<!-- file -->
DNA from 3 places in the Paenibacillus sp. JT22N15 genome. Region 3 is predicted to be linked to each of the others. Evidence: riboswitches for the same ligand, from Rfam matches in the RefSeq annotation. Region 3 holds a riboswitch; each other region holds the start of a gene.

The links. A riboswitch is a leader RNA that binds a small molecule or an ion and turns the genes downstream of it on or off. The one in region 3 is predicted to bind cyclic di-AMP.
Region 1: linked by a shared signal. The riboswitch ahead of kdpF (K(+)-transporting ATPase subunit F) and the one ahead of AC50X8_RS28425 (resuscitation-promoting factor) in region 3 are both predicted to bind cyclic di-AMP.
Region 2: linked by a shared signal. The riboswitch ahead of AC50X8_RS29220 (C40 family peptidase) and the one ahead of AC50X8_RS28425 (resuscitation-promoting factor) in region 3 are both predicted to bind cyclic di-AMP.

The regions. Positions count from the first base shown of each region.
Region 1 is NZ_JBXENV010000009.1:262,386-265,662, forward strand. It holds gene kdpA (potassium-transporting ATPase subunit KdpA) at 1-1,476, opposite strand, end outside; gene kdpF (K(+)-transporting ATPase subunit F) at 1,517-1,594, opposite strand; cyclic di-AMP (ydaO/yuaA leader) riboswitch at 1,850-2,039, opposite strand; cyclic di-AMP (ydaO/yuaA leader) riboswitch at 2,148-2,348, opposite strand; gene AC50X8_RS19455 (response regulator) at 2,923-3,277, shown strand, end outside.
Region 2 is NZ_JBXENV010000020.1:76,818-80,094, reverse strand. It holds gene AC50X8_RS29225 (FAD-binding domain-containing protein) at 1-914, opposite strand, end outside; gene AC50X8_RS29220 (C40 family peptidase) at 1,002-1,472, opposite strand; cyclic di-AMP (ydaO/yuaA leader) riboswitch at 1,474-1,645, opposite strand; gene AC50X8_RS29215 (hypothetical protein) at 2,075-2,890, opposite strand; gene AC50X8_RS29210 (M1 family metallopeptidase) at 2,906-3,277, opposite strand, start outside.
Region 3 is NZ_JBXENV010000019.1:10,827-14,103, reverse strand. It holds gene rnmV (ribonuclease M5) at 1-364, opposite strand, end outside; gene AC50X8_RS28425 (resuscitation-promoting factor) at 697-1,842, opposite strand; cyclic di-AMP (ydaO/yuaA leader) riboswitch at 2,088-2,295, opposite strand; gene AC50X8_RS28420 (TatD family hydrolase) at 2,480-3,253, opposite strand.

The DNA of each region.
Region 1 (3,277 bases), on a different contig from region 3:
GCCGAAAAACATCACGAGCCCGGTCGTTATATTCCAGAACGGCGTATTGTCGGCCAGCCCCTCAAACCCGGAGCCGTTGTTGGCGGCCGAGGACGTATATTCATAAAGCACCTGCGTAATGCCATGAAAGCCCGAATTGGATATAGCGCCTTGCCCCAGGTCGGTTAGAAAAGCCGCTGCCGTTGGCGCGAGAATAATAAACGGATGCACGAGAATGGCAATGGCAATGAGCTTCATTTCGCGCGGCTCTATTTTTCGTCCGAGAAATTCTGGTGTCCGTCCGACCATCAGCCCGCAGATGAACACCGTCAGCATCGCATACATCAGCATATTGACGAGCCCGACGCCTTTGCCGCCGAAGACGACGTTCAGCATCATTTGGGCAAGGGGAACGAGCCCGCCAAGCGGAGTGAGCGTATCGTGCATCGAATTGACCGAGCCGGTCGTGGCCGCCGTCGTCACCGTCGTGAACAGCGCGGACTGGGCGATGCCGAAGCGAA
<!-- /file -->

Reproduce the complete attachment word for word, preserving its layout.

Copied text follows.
DNA from 3 places in the Paenibacillus sp. JT22N15 genome. Region 3 is predicted to be linked to each of the others. Evidence: riboswitches for the same ligand, from Rfam matches in the RefSeq annotation. Region 3 holds a riboswitch; each other region holds the start of a gene.

The links. A riboswitch is a leader RNA that binds a small molecule or an ion and turns the genes downstream of it on or off. The one in region 3 is predicted to bind cyclic di-AMP.
Region 1: linked by a shared signal. The riboswitch ahead of kdpF (K(+)-transporting ATPase subunit F) and the one ahead of AC50X8_RS28425 (resuscitation-promoting factor) in region 3 are both predicted to bind cyclic di-AMP.
Region 2: linked by a shared signal. The riboswitch ahead of AC50X8_RS29220 (C40 family peptidase) and the one ahead of AC50X8_RS28425 (resuscitation-promoting factor) in region 3 are both predicted to bind cyclic di-AMP.

The regions. Positions count from the first base shown of each region.
Region 1 is NZ_JBXENV010000009.1:262,386-265,662, forward strand. It holds gene kdpA (potassium-transporting ATPase subunit KdpA) at 1-1,476, opposite strand, end outside; gene kdpF (K(+)-transporting ATPase subunit F) at 1,517-1,594, opposite strand; cyclic di-AMP (ydaO/yuaA leader) riboswitch at 1,850-2,039, opposite strand; cyclic di-AMP (ydaO/yuaA leader) riboswitch at 2,148-2,348, opposite strand; gene AC50X8_RS19455 (response regulator) at 2,923-3,277, shown strand, end outside.
Region 2 is NZ_JBXENV010000020.1:76,818-80,094, reverse strand. It holds gene AC50X8_RS29225 (FAD-binding domain-containing protein) at 1-914, opposite strand, end outside; gene AC50X8_RS29220 (C40 family peptidase) at 1,002-1,472, opposite strand; cyclic di-AMP (ydaO/yuaA leader) riboswitch at 1,474-1,645, opposite strand; gene AC50X8_RS29215 (hypothetical protein) at 2,075-2,890, opposite strand; gene AC50X8_RS29210 (M1 family metallopeptidase) at 2,906-3,277, opposite strand, start outside.
Region 3 is NZ_JBXENV010000019.1:10,827-14,103, reverse strand. It holds gene rnmV (ribonuclease M5) at 1-364, opposite strand, end outside; gene AC50X8_RS28425 (resuscitation-promoting factor) at 697-1,842, opposite strand; cyclic di-AMP (ydaO/yuaA leader) riboswitch at 2,088-2,295, opposite strand; gene AC50X8_RS28420 (TatD family hydrolase) at 2,480-3,253, opposite strand.

The DNA of each region.
Region 1 (3,277 bases), on a different contig from region 3:
GCCGAAAAACATCACGAGCCCGGTCGTTATATTCCAGAACGGCGTATTGTCGGCCAGCCCCTCAAACCCGGAGCCGTTGTTGGCGGCCGAGGACGTATATTCATAAAGCACCTGCGTAATGCCATGAAAGCCCGAATTGGATATAGCGCCTTGCCCCAGGTCGGTTAGAAAAGCCGCTGCCGTTGGCGCGAGAATAATAAACGGATGCACGAGAATGGCAATGGCAATGAGCTTCATTTCGCGCGGCTCTATTTTTCGTCCGAGAAATTCTGGTGTCCGTCCGACCATCAGCCCGCAGATGAACACCGTCAGCATCGCATACATCAGCATATTGACGAGCCCGACGCCTTTGCCGCCGAAGACGACGTTCAGCATCATTTGGGCAAGGGGAACGAGCCCGCCAAGCGGAGTGAGCGTATCGTGCATCGAATTGACCGAGCCGGTCGTGGCCGCCGTCGTCACCGTCGTGAACAGCGCGGACTGGGCGATGCCGAAGCGAA